Phenotyping the EHMT1 Mouse
An interesting article written by Monique Balemans titled “Phenotyping the EHMT1 Mouse – a model for Kleefstra syndrome.
Kleefstra syndrome (KS) is a form of syndromic intellectual disability (ID), with moderate to severe Intellectual Disability, general developmental delay, childhood hypertonia and craniofacial abnormalities as core features. In addition, patients can display heart defects, renal/urologic defects, genital defects in males, severe respiratory infections, epilepsy, sleep disturbances, absence of speech, autistic-like features in childhood, and in few cases extreme apathy or catatonic-like features after puberty.
The syndrome is caused by deletion or mutation of one of the two copies of the Euchromatin histone methyltransferase 1 (EHMT1) gene. In every cell of our body, the DNA is wrapped around histone proteins. These histones have so-called tails, that protrude from the complex and are susceptible for modification. The EHMT1 protein is able to mono- and dimethylate lysine 9 of the histone H3 N-terminal tail. Following this modification, the DNA-histone complex is compacted and the genetic information at that specific site is (temporarily) not available any more. This process is called gene silencing. Thus, haploinsufficiency of the EHMT1 gene will probably result in aberrant gene expression.
The mechanisms underlying the many features observed in KS patients are yet unknown. These need to be elucidated in order to develop potential therapeutic strategies. Studies in humans have limited possibilities for investigations that aim to explain basic mechanisms of brain disorders. Thus, animal models are invaluable for improving our understanding of the disease pathology. Mouse Ehmt1 is highly similar to the human EHMT1 gene, with a 97% homology in amino acid sequence. Therefore we chose to phenotype Ehmt1 heterozygous knockout (Ehmt1+/-) mice as a mammalian model for KS. Using these mice, we wanted to obtain more insight into Ehmt1 protein function, with a focus on its role in neuronal functioning and behaviour.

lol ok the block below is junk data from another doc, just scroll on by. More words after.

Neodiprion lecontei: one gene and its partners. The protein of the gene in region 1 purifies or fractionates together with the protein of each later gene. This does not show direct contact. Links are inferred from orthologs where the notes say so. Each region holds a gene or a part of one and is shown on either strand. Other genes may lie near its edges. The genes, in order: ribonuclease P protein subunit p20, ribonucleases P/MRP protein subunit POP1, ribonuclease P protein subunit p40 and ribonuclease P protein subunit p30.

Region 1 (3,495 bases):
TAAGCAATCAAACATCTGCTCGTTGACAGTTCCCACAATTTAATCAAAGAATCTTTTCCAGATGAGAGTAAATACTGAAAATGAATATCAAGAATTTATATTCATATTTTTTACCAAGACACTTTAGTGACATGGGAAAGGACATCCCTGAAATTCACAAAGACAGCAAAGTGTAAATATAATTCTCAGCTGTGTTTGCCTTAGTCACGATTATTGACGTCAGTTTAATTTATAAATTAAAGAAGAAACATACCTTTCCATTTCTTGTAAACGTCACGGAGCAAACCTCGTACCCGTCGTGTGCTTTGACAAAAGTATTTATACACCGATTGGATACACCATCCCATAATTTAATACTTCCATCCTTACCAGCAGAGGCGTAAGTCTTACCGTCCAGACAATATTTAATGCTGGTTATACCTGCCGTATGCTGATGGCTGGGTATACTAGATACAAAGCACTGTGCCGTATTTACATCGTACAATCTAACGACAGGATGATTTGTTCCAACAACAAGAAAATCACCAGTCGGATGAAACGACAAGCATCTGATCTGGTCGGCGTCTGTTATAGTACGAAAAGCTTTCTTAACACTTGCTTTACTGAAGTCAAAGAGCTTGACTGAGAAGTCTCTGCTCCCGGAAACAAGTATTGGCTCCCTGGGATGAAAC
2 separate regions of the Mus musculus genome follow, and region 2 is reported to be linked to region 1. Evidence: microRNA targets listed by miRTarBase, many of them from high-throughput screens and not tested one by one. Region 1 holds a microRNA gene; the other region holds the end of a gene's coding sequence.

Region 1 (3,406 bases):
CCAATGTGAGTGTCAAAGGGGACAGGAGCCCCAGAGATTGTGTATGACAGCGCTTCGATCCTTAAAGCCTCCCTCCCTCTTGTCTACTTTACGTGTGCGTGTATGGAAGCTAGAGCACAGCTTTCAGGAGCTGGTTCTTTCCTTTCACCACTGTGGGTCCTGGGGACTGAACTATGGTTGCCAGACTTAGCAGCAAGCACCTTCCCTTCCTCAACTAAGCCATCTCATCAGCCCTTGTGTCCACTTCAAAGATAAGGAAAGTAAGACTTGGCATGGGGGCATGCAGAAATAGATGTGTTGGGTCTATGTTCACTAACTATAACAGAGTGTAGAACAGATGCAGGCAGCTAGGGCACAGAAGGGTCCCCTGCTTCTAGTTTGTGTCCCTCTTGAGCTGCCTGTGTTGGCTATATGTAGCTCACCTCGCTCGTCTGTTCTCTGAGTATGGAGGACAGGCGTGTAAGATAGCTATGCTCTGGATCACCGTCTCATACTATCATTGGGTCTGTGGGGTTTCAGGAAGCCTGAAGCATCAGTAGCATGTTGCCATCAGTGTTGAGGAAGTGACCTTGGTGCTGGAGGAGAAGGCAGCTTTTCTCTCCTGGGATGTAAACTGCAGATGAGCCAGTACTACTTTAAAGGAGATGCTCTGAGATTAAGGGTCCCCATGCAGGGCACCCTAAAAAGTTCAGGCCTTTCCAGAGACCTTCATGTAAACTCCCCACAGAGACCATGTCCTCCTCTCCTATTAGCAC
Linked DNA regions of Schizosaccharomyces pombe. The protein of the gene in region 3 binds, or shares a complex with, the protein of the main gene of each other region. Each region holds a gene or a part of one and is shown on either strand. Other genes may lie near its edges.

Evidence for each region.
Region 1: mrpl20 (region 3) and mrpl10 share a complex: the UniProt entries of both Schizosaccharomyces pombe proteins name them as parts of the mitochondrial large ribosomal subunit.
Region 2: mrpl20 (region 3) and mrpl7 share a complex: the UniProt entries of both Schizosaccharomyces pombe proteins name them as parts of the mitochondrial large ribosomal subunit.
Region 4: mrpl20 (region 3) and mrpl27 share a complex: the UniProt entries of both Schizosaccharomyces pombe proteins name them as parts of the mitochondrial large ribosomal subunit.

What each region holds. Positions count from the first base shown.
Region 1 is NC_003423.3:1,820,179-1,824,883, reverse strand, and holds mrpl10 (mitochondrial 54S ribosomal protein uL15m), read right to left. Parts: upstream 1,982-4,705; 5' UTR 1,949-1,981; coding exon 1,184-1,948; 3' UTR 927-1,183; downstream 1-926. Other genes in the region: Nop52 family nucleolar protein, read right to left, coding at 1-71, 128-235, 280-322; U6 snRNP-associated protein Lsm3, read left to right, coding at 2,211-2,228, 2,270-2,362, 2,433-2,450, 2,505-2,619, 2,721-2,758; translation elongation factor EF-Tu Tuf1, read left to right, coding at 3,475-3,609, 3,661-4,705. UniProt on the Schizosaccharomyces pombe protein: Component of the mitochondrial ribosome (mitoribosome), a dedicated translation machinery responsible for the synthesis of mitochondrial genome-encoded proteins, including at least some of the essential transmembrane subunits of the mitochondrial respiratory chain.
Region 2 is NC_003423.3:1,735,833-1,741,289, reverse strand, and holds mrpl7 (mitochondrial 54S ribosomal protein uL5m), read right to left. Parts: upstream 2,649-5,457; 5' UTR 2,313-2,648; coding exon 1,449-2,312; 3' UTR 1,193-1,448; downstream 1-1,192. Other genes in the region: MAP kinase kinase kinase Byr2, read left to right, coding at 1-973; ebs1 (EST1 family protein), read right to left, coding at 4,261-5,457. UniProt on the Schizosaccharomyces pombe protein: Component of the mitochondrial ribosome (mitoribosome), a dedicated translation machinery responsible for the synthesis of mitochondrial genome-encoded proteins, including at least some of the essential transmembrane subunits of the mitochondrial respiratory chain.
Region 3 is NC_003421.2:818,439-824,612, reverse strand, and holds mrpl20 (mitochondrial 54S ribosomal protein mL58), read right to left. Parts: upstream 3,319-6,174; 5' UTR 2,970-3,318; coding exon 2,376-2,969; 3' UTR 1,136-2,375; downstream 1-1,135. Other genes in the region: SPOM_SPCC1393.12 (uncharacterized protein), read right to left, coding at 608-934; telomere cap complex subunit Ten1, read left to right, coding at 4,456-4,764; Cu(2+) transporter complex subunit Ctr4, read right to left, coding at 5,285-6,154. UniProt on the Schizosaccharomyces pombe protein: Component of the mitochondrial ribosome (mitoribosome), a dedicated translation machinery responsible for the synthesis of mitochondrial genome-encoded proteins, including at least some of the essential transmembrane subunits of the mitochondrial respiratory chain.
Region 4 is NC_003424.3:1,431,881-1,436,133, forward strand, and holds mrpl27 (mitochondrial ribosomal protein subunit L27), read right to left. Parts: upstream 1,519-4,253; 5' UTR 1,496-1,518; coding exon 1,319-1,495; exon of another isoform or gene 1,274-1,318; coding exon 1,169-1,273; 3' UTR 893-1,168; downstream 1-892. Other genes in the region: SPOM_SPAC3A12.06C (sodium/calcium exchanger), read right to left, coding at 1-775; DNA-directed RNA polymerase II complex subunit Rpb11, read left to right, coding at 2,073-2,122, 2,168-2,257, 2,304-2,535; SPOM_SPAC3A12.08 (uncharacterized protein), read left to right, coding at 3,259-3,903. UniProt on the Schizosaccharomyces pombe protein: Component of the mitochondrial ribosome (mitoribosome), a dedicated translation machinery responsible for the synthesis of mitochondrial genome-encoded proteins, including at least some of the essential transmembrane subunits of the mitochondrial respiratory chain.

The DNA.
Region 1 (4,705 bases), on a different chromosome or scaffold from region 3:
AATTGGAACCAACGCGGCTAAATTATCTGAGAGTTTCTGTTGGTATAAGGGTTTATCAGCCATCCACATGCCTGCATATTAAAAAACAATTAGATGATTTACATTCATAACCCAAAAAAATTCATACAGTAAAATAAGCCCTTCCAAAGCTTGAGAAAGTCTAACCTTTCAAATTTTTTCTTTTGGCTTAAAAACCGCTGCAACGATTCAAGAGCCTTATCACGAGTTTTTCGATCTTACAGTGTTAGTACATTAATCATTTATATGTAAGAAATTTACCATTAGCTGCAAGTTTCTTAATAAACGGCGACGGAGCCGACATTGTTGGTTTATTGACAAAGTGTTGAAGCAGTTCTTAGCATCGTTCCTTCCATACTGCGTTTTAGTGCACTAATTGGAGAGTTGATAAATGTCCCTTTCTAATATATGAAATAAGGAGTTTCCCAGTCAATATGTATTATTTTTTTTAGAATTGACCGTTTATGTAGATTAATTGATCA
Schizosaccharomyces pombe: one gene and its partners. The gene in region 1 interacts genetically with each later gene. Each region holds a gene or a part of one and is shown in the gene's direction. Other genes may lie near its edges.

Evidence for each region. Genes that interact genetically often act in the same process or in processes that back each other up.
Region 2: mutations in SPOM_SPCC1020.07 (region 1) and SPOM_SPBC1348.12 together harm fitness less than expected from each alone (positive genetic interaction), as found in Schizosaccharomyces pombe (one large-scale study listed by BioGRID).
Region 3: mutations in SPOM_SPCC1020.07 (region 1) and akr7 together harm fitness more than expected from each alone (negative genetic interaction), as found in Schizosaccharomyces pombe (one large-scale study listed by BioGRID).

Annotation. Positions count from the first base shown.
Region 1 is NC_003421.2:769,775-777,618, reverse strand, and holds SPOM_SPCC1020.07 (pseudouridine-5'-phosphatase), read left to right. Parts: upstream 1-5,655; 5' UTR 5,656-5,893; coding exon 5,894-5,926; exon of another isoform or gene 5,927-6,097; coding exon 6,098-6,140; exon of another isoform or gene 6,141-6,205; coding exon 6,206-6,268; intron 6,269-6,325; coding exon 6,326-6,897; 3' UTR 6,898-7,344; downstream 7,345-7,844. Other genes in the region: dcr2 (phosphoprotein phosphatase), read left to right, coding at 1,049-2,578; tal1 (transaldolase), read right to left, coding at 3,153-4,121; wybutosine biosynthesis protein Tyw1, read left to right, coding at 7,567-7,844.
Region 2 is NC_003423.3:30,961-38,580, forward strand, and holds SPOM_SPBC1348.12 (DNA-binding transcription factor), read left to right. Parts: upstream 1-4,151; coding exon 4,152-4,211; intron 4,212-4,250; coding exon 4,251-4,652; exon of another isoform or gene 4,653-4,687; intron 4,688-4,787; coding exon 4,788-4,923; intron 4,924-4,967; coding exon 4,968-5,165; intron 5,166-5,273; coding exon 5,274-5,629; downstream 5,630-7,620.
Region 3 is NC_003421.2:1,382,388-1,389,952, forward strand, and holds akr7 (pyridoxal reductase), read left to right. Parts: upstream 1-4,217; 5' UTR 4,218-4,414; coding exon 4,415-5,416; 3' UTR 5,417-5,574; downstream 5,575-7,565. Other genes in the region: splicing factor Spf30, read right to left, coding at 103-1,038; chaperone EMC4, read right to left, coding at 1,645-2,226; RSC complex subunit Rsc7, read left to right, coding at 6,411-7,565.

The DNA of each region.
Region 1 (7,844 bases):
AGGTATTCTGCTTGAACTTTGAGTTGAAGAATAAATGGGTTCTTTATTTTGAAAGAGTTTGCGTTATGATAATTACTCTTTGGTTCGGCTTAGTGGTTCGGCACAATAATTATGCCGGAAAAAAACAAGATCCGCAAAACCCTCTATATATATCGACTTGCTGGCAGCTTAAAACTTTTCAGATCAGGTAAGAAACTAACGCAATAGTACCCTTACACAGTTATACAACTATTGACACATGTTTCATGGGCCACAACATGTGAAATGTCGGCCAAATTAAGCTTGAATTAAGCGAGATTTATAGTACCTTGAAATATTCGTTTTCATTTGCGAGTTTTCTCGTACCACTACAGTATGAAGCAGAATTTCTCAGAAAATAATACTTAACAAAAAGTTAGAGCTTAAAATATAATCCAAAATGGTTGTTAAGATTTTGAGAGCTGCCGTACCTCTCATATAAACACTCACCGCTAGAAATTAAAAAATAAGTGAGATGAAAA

Our initial studies pointed at altered exploration/anxiety behaviour in the Ehmt1+/- mice. Therefore we investigated whether the autistic-like features observed in KS patients were mimicked in these mice, by performing a battery of behavioural tests. The Ehmt1+/- mice showed reduced activity and exploration, and increased anxiety compared with normal (wildtype) mice. They also demonstrated diminished social play when encountering a mouse from a different litter, and a delayed or absent response to social novelty when exposed to a stranger mouse. This indicated that the hyperactivity and autistic-like features of KS patients are recapitulated in the Ehmt1+/- mice.
Patients with KS show diminished cognitive functioning, presenting as moderate to severe ID. In agreement with this, Ehmt1+/- mice displayed deficits in several learning and memory tests. These deficits were associated with a reduced complexity of neurons in a brain area called the hippocampus. Further analysis of these neurons revealed a reduced number of contact points between the neurons, and alterations in functioning of these cells. These data showed indications for an ID-like phenotype in the Ehmt1+/- mice.
In addition to ID, KS patients show three more core features i.e. general developmental delay, hypertonia, and craniofacial abnormalities. Our studies revealed that young Ehmt1+/- mice also showed a delayed postnatal development and features of hypertonia. Furthermore, we found that Ehmt1+/- mice showed brachycephalic crania, a shorter nose, and hypertelorism, reminiscent of the craniofacial dysmorphisms seen in KS. This aberrant bone formation was further nvestigated by performing a gene expression analysis. Interestingly, the mRNA levels of several bone tissue related genes were higher in the Ehmt1+/- mice, which may have contributed to the craniofacial abnormalities observed in these mice.
Since Ehmt1+/- mice display both developmental and behavioural deficits, the Ehmt1 protein probably plays an important role in brain development and neuronal functioning. We investigated brain morphology and layering of wildtype and Ehmt1+/- mice, but did not observe gross morphological differences. A specific staining for the Ehmt1 protein in the brain showed that it is present in all parts of the brain in adult and aged mice. Interestingly, we observed that Ehmt1 is highly expressed in two brain regions that harbor newborn neurons and/or neuronal stem cells, indicating that it may play a role in these cells.
In conclusion, the Ehmt1+/- mice recapitulate many features of KS patients, including ID, general developmental delay, childhood hypotonia, craniofacial dysmorphisms, hypoactivity, and autistic-like features. These mice therefore represent a valuable mammalian model for this disorder. Furthermore, studies with brain and bone tissue of the Ehmt1+/- mice suggest that Ehmt1 controls the expression of many different genes. Hopefully, future studies with the Ehmt1+/- mice will advance toward understanding disease pathology and eventually the development of therapeutic strategies for patients with KS.